Wednesday, June 01, 2011

Expanded Emergency Financial Manager Law Working as Intended in Jackson

The prediction made in April:

Contrary to what is being said, state officials are NOT intent on coming into a community and "taking the land", or any of the nefarious motives that have been put forth by generally well-intentioned people; they are intent on having local officials make cuts and extract concessions from working people, period. Republicans aren't being greedy. They are being lazy. Or, to put it a better way, their laziness ultimately serves their greed. It's a two-fer. They are trying to wash their hands of the budget cuts made at the state level, and push all the responsibility and consequences down to local officials. Avoiding blame is what they are best at. We should know that by now.

And that's exactly what happened in Jackson.

The Treasury Department has turned down a request from Jackson's mayor for the state to review the city's troubled finances under the tough new emergency manager law.

"We will not be doing a review at this time," Treasury spokesman Terry Stanton said Tuesday.

Mayor Karen Dunigan requested the 30-day review in April, citing $36 million in pension debt plus another $47 million in bonded debt, as well as unwillingness by members of police and fire unions to pay a larger share of health insurance costs.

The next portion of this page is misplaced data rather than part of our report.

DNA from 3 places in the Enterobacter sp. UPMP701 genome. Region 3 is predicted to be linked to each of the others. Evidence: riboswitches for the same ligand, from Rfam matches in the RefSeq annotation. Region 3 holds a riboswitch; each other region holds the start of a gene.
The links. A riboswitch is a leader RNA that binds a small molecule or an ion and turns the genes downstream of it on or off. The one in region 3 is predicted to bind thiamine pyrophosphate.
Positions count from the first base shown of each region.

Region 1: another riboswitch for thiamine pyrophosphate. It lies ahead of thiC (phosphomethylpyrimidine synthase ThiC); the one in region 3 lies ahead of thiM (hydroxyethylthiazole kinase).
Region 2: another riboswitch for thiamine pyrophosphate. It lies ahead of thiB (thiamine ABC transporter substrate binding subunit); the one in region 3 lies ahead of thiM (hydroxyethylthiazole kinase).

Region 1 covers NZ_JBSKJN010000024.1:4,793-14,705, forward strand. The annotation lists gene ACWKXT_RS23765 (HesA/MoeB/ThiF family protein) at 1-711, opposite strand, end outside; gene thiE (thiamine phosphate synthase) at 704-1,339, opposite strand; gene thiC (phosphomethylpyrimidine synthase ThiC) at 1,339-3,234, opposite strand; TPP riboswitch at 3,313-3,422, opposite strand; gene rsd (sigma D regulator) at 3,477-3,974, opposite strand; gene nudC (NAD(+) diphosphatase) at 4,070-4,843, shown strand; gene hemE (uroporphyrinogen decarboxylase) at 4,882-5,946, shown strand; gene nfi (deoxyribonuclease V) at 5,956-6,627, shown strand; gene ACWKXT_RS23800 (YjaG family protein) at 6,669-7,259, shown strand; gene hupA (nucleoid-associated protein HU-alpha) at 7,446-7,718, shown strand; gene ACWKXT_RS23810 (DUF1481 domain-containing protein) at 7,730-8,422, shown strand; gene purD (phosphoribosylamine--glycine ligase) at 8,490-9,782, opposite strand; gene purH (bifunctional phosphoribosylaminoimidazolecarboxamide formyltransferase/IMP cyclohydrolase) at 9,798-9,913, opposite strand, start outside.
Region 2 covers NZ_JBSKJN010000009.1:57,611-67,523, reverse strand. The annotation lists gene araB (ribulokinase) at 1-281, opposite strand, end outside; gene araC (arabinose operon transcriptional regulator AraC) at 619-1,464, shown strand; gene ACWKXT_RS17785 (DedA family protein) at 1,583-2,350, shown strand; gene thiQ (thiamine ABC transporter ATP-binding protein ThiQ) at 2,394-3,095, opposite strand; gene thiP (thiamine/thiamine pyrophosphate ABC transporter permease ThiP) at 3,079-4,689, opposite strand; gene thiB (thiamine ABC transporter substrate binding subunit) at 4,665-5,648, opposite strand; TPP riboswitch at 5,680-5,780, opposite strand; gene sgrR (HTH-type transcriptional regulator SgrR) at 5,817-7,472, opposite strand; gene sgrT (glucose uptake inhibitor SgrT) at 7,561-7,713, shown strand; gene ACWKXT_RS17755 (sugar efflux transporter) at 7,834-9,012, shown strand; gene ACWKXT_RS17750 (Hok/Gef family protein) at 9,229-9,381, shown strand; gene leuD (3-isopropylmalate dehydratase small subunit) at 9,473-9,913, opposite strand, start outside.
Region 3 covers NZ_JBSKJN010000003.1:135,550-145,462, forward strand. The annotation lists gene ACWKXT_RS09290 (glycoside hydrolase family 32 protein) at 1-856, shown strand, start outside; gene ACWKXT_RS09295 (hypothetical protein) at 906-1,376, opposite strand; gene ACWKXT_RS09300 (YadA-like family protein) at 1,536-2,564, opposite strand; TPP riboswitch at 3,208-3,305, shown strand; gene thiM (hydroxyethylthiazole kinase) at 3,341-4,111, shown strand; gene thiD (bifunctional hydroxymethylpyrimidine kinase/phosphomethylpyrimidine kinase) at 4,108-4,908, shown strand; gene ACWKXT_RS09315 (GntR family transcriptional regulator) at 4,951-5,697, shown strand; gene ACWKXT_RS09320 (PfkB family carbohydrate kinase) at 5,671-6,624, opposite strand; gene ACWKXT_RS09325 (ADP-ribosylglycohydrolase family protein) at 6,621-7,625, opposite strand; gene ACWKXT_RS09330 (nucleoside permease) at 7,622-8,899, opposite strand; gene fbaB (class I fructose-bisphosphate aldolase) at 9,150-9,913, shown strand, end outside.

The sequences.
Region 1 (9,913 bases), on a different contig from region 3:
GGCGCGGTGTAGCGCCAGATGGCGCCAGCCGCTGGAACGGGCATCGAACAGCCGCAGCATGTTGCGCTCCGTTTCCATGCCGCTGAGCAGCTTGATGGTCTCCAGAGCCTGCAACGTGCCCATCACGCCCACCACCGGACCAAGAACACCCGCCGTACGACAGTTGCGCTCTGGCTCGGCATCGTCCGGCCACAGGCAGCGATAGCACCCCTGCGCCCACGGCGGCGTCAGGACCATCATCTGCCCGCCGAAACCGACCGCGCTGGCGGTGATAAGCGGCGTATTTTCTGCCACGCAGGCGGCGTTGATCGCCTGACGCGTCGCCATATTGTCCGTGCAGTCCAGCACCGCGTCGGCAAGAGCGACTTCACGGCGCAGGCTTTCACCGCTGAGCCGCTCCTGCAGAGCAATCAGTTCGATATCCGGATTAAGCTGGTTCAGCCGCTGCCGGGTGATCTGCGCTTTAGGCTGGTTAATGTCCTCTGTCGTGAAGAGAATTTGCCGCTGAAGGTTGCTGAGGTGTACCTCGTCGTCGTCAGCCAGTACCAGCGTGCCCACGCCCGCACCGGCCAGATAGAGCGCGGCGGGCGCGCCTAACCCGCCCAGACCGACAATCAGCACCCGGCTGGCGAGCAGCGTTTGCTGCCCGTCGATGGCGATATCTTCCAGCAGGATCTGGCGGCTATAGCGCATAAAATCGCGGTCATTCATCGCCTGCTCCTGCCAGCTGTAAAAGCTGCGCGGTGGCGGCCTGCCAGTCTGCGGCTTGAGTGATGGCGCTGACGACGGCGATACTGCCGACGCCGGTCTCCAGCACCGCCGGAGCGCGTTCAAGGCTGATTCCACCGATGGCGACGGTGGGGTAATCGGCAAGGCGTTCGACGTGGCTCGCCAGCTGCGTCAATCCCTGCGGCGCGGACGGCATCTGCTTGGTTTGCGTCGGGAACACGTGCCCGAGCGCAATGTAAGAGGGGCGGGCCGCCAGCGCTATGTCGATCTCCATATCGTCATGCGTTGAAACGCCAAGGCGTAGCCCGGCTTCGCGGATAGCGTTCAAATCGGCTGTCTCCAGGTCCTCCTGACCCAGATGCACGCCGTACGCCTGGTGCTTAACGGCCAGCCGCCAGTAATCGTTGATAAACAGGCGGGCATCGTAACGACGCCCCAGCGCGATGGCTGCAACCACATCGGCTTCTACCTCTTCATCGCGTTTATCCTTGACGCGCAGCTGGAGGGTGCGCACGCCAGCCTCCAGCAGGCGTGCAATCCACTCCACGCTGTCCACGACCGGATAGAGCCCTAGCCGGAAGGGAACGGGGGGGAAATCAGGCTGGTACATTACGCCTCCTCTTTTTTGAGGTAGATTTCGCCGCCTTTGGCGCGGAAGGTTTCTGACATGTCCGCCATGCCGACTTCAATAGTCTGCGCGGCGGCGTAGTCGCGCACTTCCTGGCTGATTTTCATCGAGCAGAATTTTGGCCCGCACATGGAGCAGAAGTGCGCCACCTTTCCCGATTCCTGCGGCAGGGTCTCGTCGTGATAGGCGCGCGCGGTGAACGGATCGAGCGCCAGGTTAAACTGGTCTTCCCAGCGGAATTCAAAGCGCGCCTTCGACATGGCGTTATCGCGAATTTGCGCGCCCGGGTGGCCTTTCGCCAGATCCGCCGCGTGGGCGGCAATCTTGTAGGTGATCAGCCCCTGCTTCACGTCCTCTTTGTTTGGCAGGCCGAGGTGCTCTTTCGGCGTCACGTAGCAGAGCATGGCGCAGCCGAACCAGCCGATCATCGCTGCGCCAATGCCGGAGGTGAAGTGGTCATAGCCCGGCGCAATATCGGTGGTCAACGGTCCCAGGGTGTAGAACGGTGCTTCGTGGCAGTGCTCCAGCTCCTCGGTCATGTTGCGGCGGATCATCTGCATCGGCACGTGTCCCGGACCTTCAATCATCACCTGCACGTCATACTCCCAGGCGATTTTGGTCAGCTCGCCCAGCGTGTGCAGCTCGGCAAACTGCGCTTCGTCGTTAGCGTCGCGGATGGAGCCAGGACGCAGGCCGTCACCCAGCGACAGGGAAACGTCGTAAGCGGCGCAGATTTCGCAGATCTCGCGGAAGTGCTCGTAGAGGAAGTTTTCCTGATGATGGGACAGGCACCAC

Dunigan made the request — a potential first step in the appointment of an emergency manager — without getting approval from the City Council, whose members were unhappy about the unilateral move.

On May 24, the council voted 5-2 to ask Treasurer Andy Dillon not to perform the review. Dunigan cast one of the two "no" votes.

Stanton said a big factor in the decision not to proceed with the review was the budget the council recently passed, which included significant spending cuts.

What did the council do?

City officials earlier announced they would lay off 15 firefighters and 10 police officers. The city also merged its personnel department with Jackson County, will require the Cemetery Department to run on the revenue it generates and will hold off on major equipment purchases.

A $2 million reduction in state revenue sharing and lower property tax and income tax revenues contributed to the city’s budget crunch.

This comes after Jackson has already made significant cuts to the budget and personnel over the years, closing two fire stations just last February - and they aren't done cutting yet. But, seeing as how the Jackson City Council "voted 6-1 to make avoiding an emergency financial manager its top goal" over public safety, you best be investing in some hoses and oxygen masks because you are going to be left to fight those fires yourself.

It's working just as the Republicans intended, as Jackson residents will turn on their local officials and not look at what the state is doing. Chances are, this will work the same way just about everywhere else, too.

Any questions?